FULL HOUSE: Between the drought and coronavirus restrictions, it could be a while before scenes like this return to the Warwick saleyards.
FULL HOUSE: Between the drought and coronavirus restrictions, it could be a while before scenes like this return to the Warwick saleyards.

Struggling saleyards back on the road to recovery

THE Warwick saleyards seem to be on the road to recovery, despite most of the Southern Downs’ agricultural sector still battling through severe drought and the virus outbreak.

Stage 1 of the Queensland Government’s eased restrictions enabled the Southern Downs Regional Council to reintroduce additional buyers to the weekly sales, though they must preregister and attend in limited numbers.

McDougall & Sons stock agent Ross Ellis said the gradual relaxation of the stringent measures was an encouraging sign for the saleyards.

“We’ve been lucky to keep operating relatively normally as an essential service,” Mr Ellis said.

“The sales were pretty good last week, as the loosening rules meant more buyers could come back to the yards.

“We’re still encouraging those who aren’t normal buyers to stay away though, because it’s pretty hard to hold a sale and stick to the 1.5m distance thing.”

However, Mr Ellis added that the remaining time under coronavirus restrictions would be tough for buyers and sellers alike, especially when contending with drought at the same time.

“There’s more people buying for more companies now, so there’s a bit more diversity,” he said.

“And it’s a credit to people who sell the livestock, because they usually like to stay and watch their stock be sold instead of having to leave.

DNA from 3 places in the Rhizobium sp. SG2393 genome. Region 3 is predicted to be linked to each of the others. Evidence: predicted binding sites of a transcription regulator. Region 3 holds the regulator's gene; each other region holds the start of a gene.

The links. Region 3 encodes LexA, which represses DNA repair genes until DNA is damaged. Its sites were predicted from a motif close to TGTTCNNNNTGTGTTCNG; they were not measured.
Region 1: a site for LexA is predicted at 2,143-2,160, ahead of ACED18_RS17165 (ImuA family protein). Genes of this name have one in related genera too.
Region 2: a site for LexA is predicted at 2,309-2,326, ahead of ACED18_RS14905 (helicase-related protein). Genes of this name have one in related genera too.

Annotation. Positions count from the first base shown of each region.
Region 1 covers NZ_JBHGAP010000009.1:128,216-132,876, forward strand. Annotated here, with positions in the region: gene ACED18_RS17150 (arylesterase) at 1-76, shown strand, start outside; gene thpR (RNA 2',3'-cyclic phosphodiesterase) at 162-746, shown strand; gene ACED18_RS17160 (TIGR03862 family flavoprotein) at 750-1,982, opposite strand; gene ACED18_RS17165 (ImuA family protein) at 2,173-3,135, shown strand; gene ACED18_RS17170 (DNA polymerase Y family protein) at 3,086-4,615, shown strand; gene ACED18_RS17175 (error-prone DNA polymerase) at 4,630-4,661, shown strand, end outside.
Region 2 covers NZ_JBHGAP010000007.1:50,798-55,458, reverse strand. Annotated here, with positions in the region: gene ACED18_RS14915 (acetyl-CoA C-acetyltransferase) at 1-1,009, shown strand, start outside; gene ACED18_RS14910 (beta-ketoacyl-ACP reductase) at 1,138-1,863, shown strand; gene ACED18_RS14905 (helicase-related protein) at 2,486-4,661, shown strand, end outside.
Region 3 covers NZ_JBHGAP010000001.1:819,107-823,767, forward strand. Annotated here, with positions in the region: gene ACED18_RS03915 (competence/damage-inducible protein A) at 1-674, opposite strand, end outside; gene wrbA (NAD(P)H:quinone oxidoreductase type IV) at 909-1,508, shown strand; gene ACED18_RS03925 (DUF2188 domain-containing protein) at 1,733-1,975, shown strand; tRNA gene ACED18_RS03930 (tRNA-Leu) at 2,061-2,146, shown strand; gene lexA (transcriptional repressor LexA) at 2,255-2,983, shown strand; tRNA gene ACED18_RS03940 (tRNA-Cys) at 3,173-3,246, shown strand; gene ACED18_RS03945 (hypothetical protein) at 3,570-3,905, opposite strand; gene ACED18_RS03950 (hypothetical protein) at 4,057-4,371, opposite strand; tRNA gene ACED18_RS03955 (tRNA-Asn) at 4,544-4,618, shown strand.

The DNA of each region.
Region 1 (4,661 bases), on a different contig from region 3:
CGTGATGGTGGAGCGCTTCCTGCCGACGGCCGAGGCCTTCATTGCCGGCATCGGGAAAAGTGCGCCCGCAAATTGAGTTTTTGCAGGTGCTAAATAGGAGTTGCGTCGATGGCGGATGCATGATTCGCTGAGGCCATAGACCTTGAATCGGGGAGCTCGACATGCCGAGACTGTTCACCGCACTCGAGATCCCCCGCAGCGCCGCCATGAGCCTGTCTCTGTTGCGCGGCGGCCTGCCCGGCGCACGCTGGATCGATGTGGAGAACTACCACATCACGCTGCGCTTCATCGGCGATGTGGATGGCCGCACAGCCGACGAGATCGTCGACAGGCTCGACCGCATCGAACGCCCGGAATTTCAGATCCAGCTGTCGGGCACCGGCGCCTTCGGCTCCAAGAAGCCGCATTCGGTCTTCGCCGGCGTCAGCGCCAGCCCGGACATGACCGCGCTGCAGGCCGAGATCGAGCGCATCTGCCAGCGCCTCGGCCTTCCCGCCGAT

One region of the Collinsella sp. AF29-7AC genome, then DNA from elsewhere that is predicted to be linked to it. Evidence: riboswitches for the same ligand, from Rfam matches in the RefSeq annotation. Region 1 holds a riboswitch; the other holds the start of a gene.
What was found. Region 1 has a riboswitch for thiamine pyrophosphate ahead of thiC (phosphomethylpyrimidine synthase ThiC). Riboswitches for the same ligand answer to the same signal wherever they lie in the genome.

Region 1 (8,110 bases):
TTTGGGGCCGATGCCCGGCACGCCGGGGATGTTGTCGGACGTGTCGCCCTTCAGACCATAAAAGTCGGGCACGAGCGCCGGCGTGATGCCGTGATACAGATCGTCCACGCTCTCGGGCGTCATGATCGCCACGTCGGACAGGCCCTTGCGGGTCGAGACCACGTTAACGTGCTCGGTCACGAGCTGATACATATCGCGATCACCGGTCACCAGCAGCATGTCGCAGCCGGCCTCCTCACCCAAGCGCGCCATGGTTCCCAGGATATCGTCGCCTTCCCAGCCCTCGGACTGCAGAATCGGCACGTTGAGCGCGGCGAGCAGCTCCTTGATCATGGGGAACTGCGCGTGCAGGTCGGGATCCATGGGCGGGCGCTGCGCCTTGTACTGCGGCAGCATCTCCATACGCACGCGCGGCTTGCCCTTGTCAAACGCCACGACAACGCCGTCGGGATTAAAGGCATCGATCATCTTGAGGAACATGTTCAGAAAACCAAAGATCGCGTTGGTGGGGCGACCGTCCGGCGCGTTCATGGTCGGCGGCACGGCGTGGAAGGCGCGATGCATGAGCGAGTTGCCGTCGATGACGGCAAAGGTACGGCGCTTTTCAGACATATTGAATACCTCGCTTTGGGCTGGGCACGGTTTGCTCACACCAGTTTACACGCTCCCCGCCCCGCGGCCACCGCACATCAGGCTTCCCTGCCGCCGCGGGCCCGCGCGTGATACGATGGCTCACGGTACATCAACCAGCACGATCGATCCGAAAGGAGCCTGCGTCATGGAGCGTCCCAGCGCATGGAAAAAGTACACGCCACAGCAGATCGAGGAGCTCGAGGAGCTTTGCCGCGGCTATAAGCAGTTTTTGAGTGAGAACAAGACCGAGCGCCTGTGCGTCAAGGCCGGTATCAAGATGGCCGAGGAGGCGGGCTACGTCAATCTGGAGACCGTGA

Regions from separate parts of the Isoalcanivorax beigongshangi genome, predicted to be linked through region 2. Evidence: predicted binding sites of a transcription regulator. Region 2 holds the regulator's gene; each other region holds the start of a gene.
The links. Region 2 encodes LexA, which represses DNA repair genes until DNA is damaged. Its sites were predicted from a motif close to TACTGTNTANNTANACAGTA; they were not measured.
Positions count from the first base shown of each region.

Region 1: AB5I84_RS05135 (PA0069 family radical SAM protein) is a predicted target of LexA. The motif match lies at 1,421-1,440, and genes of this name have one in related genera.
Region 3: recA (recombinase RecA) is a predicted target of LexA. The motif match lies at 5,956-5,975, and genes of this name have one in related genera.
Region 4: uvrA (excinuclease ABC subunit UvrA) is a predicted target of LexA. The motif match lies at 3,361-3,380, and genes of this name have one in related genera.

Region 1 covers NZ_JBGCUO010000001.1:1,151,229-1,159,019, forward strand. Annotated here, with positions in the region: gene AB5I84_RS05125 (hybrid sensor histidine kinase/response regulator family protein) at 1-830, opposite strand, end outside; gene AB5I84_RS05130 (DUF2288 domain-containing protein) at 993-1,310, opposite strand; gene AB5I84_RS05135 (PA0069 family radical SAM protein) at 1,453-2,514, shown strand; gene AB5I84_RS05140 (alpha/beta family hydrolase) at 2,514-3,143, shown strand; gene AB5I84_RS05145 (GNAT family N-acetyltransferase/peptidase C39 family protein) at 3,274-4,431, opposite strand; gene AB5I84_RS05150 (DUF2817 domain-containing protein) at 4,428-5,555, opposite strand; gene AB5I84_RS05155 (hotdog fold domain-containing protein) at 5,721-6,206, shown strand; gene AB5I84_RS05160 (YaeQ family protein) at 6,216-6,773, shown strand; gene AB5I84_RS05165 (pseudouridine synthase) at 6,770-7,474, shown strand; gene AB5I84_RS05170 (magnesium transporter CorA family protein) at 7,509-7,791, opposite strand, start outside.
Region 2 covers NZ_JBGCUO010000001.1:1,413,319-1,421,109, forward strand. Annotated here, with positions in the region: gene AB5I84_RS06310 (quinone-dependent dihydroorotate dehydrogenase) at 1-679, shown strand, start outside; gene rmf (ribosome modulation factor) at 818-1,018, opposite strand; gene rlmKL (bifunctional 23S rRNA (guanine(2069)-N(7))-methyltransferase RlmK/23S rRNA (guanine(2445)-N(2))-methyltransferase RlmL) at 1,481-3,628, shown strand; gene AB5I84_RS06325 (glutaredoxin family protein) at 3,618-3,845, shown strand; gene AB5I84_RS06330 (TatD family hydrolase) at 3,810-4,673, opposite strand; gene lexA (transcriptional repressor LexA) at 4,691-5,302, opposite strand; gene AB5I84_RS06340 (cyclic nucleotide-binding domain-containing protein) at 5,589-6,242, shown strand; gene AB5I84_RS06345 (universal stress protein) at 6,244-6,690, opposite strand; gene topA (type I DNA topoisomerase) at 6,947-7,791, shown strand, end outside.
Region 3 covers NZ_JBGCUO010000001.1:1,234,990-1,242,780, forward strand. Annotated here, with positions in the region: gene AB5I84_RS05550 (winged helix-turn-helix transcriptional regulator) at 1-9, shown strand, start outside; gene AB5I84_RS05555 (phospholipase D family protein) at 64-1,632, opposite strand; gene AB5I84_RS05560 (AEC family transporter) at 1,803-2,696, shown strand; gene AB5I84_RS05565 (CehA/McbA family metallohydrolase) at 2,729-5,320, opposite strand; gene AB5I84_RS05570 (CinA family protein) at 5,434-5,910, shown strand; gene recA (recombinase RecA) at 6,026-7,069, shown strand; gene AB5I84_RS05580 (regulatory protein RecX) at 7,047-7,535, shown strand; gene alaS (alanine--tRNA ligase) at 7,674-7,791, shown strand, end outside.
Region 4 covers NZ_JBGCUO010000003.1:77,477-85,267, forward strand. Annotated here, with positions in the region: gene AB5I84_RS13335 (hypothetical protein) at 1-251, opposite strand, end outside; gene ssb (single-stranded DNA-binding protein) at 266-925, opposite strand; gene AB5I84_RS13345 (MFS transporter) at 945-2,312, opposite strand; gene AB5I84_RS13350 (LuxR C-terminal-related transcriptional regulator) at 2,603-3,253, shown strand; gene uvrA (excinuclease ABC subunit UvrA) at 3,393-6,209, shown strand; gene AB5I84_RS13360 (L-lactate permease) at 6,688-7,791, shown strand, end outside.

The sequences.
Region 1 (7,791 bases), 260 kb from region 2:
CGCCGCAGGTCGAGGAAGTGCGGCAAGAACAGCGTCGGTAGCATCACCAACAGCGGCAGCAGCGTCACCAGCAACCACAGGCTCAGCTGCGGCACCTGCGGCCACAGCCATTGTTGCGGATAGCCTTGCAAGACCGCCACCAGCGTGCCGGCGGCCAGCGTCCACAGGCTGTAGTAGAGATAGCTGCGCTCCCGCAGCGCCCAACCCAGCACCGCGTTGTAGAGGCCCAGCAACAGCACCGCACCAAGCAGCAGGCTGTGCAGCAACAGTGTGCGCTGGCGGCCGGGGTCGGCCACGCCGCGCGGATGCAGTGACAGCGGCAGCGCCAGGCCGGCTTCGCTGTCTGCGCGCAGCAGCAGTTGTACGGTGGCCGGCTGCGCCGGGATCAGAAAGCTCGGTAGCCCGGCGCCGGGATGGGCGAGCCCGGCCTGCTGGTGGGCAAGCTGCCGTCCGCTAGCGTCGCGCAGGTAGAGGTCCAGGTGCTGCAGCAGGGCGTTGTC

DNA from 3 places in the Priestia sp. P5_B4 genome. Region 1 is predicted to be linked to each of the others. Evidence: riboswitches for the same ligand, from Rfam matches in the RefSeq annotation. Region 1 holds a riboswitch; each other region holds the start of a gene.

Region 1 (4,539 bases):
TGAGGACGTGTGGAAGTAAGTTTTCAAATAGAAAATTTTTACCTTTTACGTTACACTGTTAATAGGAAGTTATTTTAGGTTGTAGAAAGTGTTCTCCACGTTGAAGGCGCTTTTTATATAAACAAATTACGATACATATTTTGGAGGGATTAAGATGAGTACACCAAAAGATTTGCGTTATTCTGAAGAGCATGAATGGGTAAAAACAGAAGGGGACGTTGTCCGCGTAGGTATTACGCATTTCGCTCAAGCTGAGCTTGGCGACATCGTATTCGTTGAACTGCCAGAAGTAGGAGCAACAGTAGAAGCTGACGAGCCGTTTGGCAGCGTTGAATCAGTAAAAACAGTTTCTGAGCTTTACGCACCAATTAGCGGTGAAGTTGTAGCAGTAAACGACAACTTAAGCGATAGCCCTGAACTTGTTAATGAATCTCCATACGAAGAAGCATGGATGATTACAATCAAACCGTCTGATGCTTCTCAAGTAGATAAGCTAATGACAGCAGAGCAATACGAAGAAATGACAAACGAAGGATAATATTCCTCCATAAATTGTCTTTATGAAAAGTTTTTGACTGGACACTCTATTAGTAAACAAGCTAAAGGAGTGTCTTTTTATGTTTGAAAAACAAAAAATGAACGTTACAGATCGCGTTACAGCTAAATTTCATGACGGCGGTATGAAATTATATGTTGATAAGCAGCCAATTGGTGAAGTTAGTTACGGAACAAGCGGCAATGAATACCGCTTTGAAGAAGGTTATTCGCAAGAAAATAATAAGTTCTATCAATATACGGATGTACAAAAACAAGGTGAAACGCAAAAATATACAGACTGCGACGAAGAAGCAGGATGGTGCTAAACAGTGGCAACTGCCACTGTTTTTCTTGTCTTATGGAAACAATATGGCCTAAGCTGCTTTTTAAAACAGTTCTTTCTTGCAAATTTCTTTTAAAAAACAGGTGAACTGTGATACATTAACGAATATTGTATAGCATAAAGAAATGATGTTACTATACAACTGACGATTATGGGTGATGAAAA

“Everyone’s been pretty good though, and understand that we all have to work together under these conditions.”

TopX Australia stock agent George McVeigh agreed, saying the coronavirus pandemic only exacerbated the drought’s impact on the region’s livestock sales, especially in cattle.

“It’s good that everything’s getting back on track, because the sales are a social day out for a lot of people,” Mr McVeigh said.

“After nearly three years of drought and with the numbers (of cattle) that were sold before all this, the numbers now were always going to be short.

“I think we’re at the lowest we’ve been for a long, long time.”

Despite the record low, Mr McVeigh remained optimistic that the wet winter season currently forecast for the Southern Downs would help struggling farmers get back on their feet.

“I’m pretty hopeful that it’s going to be a good winter for the first time in a long time,” he said.

“People seem to have plenty of feed and dry feed, but there is still a bit of a shortage of cattle about.

“The drought took its toll on a lot of people when it comes to livestock, but hopefully get the rain we need.”

Mr Ellis said he would also be holding out for a rainy winter, but it would likely still be a long while before saleyards returned to complete “normality”.

“Livestock numbers have been up and down, and that’s due to the seasonal constraints that we’ve come out of,” Mr Ellis said.

“When you come out of a big dry like we’ve seen, a lot of stock like cattle are being forward-sold, giving us lower numbers now.

“So, there’s a lot of catch-up time before you get back to normal.”



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